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Selection of highly virulent entomopathogenic fungal isolates to control the greenhouse aphid species in Iraq

  • 1Email author,
  • 1 and
  • 2
Egyptian Journal of Biological Pest Control201828:71

https://doi.org/10.1186/s41938-018-0079-3

  • Received: 22 May 2018
  • Accepted: 23 August 2018
  • Published:

Abstract

Aphids are one of the major insect pests of greenhouses and field crops worldwide. Several species of entomopathogenic fungi (EPF), including Lecanicillium spp. Beauveria bassiana, Isaria fumosorosea and Metarhizium anisopliae, have been developed commercially to control aphid species. However, there are no commercial products based on EPF that have been registered in Iraq. This study, therefore, was conducted to evaluate the virulence of four isolates of EPF, including, B. bassiana, Lecanicillium lecanii, M. anisopliae and Chaetomium globosum to select the highly virulent ones against the greenhouse aphids. Although the isolate of L. lecanii had the highest virulence against all tested aphid species in the laboratory bioassay, Myzus persicae Sulz and Aphis gossypii Gloy were more susceptible than Aphis fabae and Macrosiphum euphorbiae to infection with L. lecanii. Mortality caused by L. lecanii 7 days post-treatment with 108 conidia ml−1 was 100%. Further experiments in the greenhouses showed that L. lecanii significantly reduced the density of both M. persicae and A. gossypii 5 days after fungal applications. This isolate shows a promise for development of an alternative control agent against M. persicae and A. gossypii in Iraq.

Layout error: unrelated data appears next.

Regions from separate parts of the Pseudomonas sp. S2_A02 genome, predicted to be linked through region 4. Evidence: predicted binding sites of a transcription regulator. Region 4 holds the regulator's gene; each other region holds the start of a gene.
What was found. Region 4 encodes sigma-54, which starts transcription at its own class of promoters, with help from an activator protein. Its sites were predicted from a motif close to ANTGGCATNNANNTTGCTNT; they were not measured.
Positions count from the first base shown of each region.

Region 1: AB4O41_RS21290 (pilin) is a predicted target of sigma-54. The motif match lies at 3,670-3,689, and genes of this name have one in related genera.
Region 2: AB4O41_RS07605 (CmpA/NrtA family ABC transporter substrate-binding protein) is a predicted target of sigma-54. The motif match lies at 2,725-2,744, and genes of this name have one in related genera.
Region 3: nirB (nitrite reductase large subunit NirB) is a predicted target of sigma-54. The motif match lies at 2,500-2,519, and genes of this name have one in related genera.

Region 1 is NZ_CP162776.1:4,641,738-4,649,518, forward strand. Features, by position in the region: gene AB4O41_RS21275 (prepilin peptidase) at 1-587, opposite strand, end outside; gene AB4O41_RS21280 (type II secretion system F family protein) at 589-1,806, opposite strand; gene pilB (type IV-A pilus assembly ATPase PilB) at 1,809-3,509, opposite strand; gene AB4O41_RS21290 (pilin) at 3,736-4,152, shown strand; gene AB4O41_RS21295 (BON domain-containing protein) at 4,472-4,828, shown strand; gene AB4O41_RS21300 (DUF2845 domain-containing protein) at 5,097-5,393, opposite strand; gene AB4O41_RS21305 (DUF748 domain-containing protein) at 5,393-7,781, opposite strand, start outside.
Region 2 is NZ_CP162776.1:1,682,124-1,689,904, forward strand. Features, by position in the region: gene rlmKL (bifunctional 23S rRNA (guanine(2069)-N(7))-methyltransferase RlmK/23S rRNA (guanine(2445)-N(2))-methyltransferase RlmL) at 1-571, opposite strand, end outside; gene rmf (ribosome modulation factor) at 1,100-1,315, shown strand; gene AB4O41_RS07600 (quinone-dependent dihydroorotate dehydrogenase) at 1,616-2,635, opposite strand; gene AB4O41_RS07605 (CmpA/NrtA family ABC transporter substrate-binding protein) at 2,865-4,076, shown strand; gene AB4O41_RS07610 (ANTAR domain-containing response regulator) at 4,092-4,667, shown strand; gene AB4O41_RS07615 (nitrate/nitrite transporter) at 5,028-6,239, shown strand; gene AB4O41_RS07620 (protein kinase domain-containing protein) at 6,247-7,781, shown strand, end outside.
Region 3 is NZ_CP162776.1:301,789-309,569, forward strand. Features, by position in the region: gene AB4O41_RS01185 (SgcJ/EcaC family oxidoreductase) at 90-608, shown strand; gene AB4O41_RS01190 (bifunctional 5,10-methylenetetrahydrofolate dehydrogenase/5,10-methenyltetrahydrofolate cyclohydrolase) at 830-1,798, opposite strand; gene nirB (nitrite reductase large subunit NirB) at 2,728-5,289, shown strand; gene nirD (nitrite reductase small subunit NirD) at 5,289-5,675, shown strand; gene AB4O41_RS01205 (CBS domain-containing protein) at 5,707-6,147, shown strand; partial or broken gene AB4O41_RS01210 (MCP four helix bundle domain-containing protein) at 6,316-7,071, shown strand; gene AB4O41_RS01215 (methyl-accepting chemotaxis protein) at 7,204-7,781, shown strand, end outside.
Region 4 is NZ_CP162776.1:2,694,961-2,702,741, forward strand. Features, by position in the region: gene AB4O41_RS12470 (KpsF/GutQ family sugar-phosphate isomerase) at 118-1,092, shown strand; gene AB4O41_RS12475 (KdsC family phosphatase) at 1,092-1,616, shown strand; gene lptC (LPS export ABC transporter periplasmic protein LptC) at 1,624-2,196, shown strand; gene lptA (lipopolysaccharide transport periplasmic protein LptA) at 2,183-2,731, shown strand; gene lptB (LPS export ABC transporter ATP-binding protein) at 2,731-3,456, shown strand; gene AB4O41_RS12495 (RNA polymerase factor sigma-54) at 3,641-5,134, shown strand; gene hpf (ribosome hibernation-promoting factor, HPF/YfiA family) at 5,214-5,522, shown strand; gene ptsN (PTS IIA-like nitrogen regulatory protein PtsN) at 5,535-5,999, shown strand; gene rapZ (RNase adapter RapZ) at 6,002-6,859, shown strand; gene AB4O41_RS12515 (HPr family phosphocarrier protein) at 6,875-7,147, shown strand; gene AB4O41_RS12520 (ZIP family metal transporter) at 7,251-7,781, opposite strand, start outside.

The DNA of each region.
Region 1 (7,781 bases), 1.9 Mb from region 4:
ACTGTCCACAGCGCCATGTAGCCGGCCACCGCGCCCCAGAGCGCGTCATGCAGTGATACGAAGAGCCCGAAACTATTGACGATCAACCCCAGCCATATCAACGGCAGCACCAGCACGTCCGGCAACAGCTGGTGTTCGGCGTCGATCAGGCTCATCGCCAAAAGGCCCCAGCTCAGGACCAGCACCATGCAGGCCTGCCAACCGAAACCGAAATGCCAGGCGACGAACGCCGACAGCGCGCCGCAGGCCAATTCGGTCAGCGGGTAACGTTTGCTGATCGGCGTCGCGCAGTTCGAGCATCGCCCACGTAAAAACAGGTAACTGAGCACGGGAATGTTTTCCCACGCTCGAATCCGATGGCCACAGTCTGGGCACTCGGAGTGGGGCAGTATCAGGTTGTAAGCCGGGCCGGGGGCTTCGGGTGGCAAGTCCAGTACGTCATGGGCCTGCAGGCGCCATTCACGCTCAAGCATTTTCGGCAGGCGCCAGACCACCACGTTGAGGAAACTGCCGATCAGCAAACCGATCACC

Keywords

  • Aphids
  • Lecanicillium spp.
  • Mortality
  • Biological control
  • Iraq

Background

Vegetable production in greenhouses is very common in Iraq, providing plentiful food and ornamental crops; however, this allows for a rapid spread of insect pests and microbial diseases. Aphids (Hemiptera: Aphididae) are some of the most serious and damaging insect pests, because they cause direct damage by feeding directly on crops and indirectly damage them through virus transmission (Blackman and Eastop 2007). In Iraq, aphids seriously impact several greenhouse crops, especially cucumber, eggplant, tomato and potato (Tarek 2013). The melon aphid (Aphis gossypii), the green peach aphid (Myzus persicae), the potato aphid (Macrosiphum euphorbiae) and the black bean aphid (Aphis fabae) are four of the most common and important aphid pest species of greenhouse crops in Iraq (Jasman et al. 2016). All these aphid species are extremely polyphagous and vectors of large numbers of plant viruses (Chan et al. 1991). Chemical insecticides are the most common control method of aphid species, but their use results in insecticide residues, high levels of insecticide resistance and high costs (Bielza 2008; Gao et al. 2012). These difficulties in using synthetic insecticides to manage aphid populations have led to a growing interest in novel and effective alternatives like biological control including the use of entomopathogenic fungi (EPF).